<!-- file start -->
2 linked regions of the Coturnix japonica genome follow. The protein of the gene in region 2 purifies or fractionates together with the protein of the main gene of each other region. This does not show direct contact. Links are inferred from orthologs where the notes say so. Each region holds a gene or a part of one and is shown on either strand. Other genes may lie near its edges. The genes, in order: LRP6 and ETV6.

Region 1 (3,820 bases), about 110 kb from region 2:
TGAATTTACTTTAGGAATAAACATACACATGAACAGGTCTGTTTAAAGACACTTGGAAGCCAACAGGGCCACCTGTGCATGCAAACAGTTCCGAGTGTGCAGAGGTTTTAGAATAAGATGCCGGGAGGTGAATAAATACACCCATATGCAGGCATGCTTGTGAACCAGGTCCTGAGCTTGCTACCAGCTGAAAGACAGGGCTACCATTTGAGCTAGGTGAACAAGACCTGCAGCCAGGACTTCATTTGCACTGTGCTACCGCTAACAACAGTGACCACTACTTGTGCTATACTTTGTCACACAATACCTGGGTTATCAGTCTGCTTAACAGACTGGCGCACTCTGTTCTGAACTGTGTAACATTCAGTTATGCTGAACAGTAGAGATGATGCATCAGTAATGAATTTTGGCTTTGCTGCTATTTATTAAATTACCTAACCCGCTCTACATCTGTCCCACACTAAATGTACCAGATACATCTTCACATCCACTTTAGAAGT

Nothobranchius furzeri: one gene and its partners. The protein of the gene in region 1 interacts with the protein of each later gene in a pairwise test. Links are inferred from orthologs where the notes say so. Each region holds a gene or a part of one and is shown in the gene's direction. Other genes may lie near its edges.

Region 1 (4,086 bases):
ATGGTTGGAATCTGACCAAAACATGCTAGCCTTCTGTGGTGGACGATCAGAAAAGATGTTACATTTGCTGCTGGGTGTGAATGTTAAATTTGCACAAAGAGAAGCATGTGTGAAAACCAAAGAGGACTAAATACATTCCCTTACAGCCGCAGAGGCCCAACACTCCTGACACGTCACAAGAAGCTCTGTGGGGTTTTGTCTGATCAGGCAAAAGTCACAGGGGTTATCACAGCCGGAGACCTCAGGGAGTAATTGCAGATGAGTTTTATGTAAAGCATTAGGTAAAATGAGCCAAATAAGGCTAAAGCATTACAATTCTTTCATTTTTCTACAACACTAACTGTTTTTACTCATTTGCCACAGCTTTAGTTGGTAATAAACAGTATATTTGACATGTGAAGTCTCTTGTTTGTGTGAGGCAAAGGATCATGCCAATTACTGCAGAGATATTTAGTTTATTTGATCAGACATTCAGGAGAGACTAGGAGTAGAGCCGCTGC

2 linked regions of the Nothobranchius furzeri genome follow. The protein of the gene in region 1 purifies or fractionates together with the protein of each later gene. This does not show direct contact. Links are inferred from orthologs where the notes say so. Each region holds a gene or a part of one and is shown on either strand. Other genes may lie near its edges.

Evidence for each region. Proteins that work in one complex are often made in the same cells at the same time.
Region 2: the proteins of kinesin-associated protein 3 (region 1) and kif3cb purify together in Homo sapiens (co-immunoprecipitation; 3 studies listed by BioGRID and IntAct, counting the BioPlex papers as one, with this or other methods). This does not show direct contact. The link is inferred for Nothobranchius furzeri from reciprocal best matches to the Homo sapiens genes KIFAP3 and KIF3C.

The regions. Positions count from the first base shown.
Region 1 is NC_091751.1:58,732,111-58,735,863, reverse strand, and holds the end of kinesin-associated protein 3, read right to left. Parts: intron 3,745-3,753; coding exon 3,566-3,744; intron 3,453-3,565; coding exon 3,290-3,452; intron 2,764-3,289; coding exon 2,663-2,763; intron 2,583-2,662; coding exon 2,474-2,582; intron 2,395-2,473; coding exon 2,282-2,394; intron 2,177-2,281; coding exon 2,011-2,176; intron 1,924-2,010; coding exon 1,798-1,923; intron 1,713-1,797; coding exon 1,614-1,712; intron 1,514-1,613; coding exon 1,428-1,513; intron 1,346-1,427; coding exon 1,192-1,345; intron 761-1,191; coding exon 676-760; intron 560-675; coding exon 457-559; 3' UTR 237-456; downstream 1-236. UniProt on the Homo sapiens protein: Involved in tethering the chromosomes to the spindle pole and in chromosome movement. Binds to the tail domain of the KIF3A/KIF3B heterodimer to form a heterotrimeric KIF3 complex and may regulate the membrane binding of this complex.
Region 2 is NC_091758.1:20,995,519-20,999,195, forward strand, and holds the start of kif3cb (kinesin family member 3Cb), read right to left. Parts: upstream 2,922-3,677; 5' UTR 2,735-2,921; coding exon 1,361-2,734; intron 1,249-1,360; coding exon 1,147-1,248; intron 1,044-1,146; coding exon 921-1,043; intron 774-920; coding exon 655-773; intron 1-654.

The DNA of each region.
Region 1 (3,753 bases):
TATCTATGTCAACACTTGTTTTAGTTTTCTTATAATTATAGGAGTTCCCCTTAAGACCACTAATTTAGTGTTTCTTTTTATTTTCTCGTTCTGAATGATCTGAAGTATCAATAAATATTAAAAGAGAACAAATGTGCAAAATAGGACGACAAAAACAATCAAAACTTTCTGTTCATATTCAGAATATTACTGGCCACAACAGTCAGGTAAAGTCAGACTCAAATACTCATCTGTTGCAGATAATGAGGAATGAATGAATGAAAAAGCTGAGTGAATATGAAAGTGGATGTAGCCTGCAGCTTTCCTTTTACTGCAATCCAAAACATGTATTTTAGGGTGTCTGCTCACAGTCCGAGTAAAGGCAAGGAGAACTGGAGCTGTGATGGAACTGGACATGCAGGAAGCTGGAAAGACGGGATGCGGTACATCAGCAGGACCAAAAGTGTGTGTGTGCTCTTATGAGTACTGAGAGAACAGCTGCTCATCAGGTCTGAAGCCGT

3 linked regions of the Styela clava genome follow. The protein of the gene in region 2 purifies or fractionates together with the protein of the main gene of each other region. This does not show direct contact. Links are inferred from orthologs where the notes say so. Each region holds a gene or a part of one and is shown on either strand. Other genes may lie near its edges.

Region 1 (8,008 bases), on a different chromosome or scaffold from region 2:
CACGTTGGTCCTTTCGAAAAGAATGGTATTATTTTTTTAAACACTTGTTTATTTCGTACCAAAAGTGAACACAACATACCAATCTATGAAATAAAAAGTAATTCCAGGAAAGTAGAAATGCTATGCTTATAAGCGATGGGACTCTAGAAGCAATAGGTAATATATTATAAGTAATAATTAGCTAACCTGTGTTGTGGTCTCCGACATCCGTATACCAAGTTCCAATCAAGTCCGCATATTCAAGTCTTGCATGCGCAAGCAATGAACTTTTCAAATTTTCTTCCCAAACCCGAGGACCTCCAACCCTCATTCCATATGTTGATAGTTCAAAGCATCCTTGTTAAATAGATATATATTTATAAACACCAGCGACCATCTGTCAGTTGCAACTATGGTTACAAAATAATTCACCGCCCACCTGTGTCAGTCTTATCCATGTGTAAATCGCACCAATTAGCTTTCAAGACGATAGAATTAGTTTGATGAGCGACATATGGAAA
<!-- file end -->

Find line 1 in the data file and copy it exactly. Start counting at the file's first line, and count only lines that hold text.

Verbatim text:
2 linked regions of the Coturnix japonica genome follow. The protein of the gene in region 2 purifies or fractionates together with the protein of the main gene of each other region. This does not show direct contact. Links are inferred from orthologs where the notes say so. Each region holds a gene or a part of one and is shown on either strand. Other genes may lie near its edges. The genes, in order: LRP6 and ETV6.